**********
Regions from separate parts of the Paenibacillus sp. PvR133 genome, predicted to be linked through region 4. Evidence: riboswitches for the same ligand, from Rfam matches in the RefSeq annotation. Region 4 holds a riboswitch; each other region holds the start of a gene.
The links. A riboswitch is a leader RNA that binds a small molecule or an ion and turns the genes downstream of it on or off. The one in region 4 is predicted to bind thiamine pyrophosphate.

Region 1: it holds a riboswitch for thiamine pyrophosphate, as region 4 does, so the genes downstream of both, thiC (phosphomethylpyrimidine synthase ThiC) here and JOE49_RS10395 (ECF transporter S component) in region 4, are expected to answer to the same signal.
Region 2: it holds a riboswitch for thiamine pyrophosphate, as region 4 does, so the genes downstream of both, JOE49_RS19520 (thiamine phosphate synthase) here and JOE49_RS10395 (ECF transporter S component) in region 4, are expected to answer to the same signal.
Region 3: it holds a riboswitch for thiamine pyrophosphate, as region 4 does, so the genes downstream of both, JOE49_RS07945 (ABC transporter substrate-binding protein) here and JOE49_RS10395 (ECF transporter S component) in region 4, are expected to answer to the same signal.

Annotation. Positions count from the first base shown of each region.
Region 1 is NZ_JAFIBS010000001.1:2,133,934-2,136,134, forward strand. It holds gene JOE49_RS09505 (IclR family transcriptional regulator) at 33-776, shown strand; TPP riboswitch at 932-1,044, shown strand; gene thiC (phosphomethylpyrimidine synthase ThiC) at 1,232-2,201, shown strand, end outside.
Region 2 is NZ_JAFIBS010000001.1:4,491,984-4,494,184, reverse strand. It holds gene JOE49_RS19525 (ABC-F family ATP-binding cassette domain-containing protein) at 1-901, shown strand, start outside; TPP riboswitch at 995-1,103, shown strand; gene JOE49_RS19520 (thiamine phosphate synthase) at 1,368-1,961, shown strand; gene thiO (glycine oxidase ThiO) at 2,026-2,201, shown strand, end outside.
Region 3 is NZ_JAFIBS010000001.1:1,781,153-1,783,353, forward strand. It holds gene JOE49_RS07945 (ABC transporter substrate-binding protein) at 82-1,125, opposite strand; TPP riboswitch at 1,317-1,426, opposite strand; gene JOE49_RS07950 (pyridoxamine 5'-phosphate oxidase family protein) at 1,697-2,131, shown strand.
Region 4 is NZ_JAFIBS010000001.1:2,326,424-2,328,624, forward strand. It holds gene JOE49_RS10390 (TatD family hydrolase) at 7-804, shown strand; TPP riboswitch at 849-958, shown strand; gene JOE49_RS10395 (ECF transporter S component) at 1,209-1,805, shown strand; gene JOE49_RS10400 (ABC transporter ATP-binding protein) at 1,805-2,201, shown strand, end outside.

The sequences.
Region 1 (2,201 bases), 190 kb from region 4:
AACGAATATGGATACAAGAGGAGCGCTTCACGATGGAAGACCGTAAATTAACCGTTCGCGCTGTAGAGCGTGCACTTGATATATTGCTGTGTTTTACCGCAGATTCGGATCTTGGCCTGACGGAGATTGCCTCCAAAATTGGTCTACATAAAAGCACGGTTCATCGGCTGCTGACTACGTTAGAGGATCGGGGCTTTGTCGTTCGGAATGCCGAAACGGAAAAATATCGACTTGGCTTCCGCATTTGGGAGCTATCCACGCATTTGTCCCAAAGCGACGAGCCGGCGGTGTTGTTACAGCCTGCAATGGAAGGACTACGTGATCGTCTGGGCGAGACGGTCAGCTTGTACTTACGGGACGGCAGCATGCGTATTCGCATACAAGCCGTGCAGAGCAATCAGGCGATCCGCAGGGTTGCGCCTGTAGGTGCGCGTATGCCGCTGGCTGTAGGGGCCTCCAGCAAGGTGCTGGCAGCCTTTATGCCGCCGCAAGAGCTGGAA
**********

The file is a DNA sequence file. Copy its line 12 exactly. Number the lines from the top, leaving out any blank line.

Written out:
Region 1 (2,201 bases), 190 kb from region 4: